Undergraduate Course: Introducing Biblical Hebrew (Honours) (DIVI10074)
|School||School of Divinity
||College||College of Arts, Humanities and Social Sciences
|Credit level (Normal year taken)||SCQF Level 10 (Year 3 Undergraduate)
||Availability||Available to all students
|Summary||This course introduces biblical Hebrew - the language of the Tanakh/Old Testament. It assumes no prior knowledge of the language, and takes students through learning the alphabet, to acquiring grammar and vocabulary, to reading the Hebrew Bible itself. The course finishes with a detailed study of a set text taken from the Hebrew Bible.
This course introduces biblical Hebrew - the language of ancient Israel/Judah, in which the Tanakh/Old Testament was written. The course is accessible to absolute beginners, and assumes no prior knowledge of the language. Students begin by learning the alphabet and writing system, followed by systematically studying grammar and incrementally acquiring vocabulary. Their learning is consolidated throughout the course through exercises, translations, and short quizzes. By the end of the course, they are able to read simple Hebrew prose and conduct a detailed examination of a set text taken from the Hebrew Bible.
The course begins with an introduction to the alphabet and writing system, followed by a systematic review of grammar. The precise order of material may vary from year to year, but the following grammatical elements will be covered: nouns, adjectives, and particles; the strong verb (qal); the strong verb (other binyanim); the weak verb. This is supplemented by incremental vocabulary acquisition and frequent translation exercises. The course ends with a detailed study of a short narrative text from the Hebrew Bible, such as the first creation account (Genesis 1) or the Akedah (Genesis 22). Students will explore the grammatical, syntactic, and exegetical features of this text.
Student Learning Experience Information:
Students attend class four times per week to ensure progressive consolidation of their learning. In three of these classes, they will be taught new grammatical concepts. In the fourth, they will review what they've learnt and may participate in a short quiz. All sessions are thoroughly interactive, with plenty of opportunity for students to practice their new skills and to receive instant feedback from the teacher. In-class assessment provides students with a helpful gauge of their progression, and practice at exam-style questions. Students may supplement their in-class learning through independent study and homework assignments.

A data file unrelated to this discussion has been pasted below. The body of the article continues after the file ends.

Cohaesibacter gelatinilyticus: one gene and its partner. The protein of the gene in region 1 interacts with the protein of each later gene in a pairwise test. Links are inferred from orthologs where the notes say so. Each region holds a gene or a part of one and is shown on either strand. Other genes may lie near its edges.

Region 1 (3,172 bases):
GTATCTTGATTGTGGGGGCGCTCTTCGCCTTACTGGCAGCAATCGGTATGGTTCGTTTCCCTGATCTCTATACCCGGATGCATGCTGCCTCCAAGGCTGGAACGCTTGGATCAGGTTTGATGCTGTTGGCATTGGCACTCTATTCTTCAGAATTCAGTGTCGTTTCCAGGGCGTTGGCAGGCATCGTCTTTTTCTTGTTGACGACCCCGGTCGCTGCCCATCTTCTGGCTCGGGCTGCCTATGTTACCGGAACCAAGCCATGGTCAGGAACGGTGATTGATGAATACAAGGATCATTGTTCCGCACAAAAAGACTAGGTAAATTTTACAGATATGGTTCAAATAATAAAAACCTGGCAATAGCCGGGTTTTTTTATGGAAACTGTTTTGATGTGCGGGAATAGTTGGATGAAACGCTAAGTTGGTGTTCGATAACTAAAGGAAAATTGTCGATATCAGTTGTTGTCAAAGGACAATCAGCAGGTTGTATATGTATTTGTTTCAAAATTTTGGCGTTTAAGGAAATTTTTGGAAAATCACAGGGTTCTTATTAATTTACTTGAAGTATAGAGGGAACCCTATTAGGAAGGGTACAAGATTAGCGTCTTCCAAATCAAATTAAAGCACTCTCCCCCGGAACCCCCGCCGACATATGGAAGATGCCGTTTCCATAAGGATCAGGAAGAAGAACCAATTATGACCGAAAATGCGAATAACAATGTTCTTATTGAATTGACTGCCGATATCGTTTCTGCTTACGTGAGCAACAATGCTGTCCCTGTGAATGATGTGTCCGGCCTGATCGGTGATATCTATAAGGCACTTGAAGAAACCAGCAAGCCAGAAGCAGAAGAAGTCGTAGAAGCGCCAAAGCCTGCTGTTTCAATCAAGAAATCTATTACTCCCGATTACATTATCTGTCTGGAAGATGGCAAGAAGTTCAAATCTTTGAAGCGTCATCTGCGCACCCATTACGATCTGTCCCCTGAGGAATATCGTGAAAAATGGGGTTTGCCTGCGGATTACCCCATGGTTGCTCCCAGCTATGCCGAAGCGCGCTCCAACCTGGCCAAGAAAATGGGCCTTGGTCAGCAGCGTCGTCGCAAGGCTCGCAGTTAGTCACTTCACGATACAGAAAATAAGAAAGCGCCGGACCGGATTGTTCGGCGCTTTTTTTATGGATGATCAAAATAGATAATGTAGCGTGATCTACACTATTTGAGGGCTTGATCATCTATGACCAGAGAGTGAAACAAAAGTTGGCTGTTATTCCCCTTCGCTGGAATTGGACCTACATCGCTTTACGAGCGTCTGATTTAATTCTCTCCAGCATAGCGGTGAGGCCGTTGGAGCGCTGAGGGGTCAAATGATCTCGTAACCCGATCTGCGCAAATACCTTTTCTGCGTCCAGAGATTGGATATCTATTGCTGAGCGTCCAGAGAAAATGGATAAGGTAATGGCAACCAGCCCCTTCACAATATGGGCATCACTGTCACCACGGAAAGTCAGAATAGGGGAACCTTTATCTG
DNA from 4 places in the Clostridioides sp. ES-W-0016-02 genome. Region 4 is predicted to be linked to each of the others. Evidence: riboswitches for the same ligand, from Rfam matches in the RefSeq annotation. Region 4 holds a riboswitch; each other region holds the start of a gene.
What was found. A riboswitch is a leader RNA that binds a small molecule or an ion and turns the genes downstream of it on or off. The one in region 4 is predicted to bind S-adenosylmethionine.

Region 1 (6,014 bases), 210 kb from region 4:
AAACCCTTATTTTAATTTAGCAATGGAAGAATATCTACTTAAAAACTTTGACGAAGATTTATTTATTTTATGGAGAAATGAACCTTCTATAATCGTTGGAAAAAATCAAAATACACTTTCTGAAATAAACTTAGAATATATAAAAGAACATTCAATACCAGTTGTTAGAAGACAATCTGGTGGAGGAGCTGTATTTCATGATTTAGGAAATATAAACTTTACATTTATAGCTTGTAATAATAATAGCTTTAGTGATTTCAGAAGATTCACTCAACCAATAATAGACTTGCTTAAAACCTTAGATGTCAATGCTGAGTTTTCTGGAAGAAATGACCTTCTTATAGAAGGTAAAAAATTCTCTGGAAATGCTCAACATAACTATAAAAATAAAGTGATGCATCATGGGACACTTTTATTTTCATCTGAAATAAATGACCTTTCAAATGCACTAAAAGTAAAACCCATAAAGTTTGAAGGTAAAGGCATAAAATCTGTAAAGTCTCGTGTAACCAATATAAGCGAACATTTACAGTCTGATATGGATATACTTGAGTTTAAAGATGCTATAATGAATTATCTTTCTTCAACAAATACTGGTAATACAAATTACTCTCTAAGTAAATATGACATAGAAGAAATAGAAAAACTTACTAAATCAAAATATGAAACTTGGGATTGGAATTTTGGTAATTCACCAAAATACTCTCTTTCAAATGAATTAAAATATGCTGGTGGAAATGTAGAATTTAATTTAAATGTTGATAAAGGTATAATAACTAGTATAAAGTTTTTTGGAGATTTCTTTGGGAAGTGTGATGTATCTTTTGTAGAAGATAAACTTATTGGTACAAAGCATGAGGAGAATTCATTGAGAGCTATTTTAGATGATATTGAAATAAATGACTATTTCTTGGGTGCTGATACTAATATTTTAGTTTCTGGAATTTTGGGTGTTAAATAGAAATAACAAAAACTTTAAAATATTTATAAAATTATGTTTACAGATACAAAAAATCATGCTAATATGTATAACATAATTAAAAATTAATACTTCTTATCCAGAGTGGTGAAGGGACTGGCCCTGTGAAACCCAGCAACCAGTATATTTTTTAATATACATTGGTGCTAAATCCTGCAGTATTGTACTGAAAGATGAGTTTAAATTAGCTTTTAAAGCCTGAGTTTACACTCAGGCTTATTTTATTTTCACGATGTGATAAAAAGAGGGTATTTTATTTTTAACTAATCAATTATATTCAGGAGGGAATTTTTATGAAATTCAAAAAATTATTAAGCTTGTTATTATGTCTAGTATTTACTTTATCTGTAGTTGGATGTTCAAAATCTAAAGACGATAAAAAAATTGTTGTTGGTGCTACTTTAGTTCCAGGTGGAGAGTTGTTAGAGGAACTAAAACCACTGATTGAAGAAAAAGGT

Information for Visiting Students
|High Demand Course?
Course Delivery Information
|Academic year 2022/23, Available to all students (SV1)
|Learning and Teaching activities (Further Info)
Seminar/Tutorial Hours 44,
Programme Level Learning and Teaching Hours 4,
Directed Learning and Independent Learning Hours
|Assessment (Further Info)
|Additional Information (Assessment)
||40% - In-class assessment
60% - Final Exam
||Students receive oral feedback frequently in class from the teaching staff. They also receive written comments on submitted work, such as quizzes or homework assignments.
|No Exam Information
On completion of this course, the student will be able to:
- Identify and explain the basic elements of biblical Hebrew grammar
- Accurately parse biblical Hebrew verbal forms
- Understand a range of core biblical Hebrew vocaulary
- Read (aloud) and translate basic prose in biblical Hebrew
- Understand grammatical, syntactic, and exegetical issues relating to a set text from the Hebrew Bible
|The course textbook may change depending on the course structure. Some typical examples include:|
John A. Cook & Robert D. Holmstedt, Biblical Hebrew: A Student Grammar (revised edition, 2011).
Jo Ann Hackett, A Basic Introduction to Biblical Hebrew (Hendrickson, 2010).
G. Pratico & M.V. van Pelt, Basics of Biblical Hebrew Grammar (Revised Edition: Zondervan, 2007).
C. L. Seow, A Grammar for Biblical Hebrew (Revised Edition, Abingdon 1995).
|Graduate Attributes and Skills
||- Ability to learn a new language
- Work with linguistic analysis of a particular language
- Applying previous knowledge to learn a related but new topic
|Course organiser||Dr Suzanna Millar
Tel: (0131 6)50 8904
|Course secretary||Miss Rachel Dutton
Tel: (0131 6)50 7227